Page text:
This sounded great to me, so I wheedled and wheedled the price of admission from my mother, and went the next Saturday. It was then that I learned that the movie changes every week, as I sat through an incomprehensible film about grown-ups who just talked to each other. Nothing happened at all!
I knew that movies were supposed to have fights and mahem, because I’d seen a movie before, while visiting kinfolk in Houston. That movie was Treasure Island, a stirring adventure about a young boy very much like me, I then imagined. I remember it clearly, and in fact, sometimes I can still hear Long John Silver’s parrot, crying “Pieces of Eight! Pieces of Eight!”
After Long John Silver and the big ants report, this “talking” movie seemed pretty lame.
On the same street as the Dorothy theatre, and several blocks north, across from the courthouse sat the Royal Theatre. The Royal had exciting pictures out front, generally showing cowboys, but in addition to Gene Autry, Roy Rogers, Hoppalong Cassidy, and Lash Larue, they also featured Abbot and Costello and Ma and Pa Kettle. I saw Peter Pan there, and This Island Earth, and a horrifying 3-D movie called House of Wax.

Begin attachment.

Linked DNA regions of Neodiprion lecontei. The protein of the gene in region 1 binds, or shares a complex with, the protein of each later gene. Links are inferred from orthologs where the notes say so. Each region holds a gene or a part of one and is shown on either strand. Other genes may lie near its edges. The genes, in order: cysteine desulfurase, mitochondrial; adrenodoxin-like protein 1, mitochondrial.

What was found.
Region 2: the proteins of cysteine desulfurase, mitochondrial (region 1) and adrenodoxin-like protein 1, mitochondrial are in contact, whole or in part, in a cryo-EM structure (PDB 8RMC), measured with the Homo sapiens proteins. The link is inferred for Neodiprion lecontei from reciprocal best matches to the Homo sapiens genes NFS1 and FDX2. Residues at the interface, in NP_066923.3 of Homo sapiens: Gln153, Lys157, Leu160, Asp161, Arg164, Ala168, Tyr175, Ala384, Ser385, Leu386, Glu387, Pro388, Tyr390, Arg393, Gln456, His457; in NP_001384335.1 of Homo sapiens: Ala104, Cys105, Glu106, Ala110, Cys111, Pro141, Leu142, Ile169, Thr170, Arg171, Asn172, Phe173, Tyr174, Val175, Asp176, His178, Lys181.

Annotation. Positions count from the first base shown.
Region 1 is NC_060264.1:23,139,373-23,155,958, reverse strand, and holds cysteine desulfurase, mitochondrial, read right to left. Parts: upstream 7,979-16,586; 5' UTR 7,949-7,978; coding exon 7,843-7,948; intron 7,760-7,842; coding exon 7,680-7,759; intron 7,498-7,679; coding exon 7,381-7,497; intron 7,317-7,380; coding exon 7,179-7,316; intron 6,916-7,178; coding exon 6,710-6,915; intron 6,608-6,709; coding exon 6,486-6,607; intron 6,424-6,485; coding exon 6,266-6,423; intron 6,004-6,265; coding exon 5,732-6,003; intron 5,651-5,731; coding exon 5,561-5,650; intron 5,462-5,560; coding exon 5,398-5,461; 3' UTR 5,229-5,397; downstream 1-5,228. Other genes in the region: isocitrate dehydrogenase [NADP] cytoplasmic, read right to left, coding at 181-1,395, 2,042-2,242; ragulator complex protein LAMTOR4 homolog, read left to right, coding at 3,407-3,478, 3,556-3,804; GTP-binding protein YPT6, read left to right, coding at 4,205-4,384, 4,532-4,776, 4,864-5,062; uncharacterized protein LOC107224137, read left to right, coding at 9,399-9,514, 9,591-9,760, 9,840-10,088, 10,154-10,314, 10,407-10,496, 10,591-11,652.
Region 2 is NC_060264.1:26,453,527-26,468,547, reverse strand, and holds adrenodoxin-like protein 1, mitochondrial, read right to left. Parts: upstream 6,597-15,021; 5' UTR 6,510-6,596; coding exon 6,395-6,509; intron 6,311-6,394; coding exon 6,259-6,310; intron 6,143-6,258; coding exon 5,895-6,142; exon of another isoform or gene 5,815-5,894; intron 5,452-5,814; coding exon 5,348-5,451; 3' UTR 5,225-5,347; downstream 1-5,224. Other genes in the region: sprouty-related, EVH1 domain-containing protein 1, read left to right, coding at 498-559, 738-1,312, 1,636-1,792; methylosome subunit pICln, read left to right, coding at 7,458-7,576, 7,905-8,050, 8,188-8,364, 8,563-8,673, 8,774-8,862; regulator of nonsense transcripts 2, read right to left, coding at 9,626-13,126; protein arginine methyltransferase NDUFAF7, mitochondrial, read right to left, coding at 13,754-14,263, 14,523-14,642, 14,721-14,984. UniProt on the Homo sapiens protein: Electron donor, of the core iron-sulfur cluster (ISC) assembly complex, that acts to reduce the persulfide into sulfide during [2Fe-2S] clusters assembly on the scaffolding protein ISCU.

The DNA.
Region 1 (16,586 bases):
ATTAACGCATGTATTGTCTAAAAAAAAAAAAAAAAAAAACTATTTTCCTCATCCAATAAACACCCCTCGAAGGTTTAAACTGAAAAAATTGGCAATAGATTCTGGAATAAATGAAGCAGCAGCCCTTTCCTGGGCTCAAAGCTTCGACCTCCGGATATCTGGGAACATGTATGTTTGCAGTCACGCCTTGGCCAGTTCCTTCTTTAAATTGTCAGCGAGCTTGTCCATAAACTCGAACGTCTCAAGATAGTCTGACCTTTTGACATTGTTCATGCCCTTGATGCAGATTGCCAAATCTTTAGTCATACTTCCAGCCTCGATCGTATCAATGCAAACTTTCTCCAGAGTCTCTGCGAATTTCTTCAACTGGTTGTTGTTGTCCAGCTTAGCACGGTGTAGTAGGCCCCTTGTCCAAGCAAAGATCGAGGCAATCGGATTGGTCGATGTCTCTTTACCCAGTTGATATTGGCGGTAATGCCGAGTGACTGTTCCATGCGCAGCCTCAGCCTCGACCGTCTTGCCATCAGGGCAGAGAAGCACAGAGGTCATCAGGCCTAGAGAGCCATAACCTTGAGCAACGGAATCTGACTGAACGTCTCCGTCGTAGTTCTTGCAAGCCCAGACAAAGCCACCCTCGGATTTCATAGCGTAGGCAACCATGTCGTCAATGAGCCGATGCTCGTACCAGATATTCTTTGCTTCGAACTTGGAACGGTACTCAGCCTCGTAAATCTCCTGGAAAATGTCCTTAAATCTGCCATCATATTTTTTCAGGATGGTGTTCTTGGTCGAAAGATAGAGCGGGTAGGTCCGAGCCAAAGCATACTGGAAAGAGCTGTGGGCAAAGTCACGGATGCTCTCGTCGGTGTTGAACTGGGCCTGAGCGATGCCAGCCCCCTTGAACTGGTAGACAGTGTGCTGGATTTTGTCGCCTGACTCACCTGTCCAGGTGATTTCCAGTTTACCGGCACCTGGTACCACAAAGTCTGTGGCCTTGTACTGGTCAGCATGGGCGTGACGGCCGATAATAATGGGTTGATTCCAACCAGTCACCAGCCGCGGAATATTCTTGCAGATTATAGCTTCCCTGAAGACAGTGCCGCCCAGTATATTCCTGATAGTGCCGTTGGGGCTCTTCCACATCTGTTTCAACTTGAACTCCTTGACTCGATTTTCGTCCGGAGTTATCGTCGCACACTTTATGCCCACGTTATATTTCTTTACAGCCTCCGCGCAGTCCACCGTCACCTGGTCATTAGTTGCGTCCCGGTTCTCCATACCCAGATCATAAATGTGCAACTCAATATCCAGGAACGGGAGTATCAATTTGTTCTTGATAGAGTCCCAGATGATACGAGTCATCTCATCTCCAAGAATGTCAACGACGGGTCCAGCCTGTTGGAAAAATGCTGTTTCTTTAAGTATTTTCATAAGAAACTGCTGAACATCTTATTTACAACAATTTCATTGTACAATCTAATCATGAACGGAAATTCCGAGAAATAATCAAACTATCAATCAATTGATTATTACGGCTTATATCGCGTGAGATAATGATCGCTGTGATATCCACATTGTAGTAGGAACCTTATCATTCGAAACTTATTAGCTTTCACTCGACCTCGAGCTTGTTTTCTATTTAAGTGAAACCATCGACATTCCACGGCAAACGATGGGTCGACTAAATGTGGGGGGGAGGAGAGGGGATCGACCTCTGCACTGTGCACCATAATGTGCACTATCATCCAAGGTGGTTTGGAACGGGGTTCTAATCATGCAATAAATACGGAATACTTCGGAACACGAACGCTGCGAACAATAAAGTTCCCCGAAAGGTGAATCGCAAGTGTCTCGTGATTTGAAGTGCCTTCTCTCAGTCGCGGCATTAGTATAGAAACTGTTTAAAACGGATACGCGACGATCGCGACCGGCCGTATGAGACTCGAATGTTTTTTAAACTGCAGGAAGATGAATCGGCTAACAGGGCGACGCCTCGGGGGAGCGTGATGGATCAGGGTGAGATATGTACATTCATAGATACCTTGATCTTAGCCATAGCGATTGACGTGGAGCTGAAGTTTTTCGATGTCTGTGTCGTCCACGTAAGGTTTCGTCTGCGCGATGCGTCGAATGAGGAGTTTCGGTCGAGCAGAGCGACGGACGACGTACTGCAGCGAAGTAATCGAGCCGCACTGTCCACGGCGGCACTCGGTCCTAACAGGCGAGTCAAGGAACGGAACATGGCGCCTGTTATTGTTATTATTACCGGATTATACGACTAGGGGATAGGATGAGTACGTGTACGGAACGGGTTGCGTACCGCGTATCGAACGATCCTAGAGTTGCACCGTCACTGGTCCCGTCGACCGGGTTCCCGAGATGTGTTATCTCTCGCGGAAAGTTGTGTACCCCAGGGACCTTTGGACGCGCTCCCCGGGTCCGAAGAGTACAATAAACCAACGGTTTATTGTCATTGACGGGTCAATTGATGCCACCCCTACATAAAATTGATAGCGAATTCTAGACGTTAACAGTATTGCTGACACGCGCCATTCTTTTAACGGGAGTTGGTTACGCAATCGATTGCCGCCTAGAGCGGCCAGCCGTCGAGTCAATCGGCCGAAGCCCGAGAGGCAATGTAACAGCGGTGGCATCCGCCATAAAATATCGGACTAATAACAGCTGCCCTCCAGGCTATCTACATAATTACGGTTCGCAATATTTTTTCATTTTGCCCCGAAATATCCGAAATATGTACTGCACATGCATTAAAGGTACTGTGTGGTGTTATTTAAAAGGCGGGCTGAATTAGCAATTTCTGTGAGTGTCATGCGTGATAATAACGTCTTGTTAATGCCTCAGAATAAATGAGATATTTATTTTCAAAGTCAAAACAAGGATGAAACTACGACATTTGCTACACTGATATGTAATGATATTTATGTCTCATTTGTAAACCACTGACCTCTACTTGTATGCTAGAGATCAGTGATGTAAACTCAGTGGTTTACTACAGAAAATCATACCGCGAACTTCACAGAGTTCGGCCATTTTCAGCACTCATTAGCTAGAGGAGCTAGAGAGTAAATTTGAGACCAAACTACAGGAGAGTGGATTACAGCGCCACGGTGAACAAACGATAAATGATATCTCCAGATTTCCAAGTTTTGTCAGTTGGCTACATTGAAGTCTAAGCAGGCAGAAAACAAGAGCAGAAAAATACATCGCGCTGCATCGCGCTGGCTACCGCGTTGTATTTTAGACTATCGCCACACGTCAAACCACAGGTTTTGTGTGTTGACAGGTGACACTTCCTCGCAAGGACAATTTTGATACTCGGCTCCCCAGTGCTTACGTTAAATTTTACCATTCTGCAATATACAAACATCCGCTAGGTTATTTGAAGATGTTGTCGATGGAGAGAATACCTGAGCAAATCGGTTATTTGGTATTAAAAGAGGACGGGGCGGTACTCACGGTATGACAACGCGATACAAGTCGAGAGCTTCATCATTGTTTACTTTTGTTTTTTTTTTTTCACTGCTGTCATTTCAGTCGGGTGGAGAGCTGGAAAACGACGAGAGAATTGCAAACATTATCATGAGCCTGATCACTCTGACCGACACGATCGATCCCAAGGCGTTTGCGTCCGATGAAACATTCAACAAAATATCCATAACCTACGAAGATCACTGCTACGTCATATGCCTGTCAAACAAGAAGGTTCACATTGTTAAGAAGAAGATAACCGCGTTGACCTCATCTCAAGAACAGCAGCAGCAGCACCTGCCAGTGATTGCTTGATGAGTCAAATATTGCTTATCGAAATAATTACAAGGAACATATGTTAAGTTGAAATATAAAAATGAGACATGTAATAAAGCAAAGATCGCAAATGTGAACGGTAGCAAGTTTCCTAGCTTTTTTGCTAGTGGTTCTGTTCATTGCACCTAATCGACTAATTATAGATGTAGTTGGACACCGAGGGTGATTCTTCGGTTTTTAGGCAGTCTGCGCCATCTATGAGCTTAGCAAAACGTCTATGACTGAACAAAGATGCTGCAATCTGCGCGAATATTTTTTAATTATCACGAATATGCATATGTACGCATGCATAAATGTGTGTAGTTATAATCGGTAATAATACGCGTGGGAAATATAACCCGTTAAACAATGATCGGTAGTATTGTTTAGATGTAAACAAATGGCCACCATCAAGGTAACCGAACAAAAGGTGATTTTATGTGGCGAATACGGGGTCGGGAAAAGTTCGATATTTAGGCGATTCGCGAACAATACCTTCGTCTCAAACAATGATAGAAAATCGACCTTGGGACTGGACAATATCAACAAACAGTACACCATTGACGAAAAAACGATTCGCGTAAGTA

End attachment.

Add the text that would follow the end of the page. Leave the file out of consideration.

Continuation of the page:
In the early days, the Royal’s Saturday serial featured Commander Cody, who wore a helmet and rocket pack, and after making a kind of jump could be seen flying through the sky. Flash Gordon and crew fell into eternal pickles with that rascal Ming the Merciless, and week after week Tarzan narrowly escaped being trampled, roasted, drowned, and eaten.
About the time I became a teen, the Dorothy burned down, leaving a hollow stone shell and the Royal, but a few months later, our town was abuzz with the news that a new drive-in movie was being built west of town.
The Clay County Leader newspaper trumpeted a big contest to name the new drive-in. My grandfather, usually taciturn, found this so exciting he decided to enter, because he’d figured out a sure-fire winner.
Since our town was named “Henrietta”, he reasoned that “The Henry” would be the perfect name for the drive-in. Sitting at his wooden desk, he wrote out a letter to enter the contest.
For weeks we watched the contest. I was there the day the paper arrived, announcing the winner. Grandfather fetched the mail and brought it into the kitchen and sat down at the table. He opened the newspaper. He stiffened.
“The Rietta?” he said. “What kind of stupid name is that?”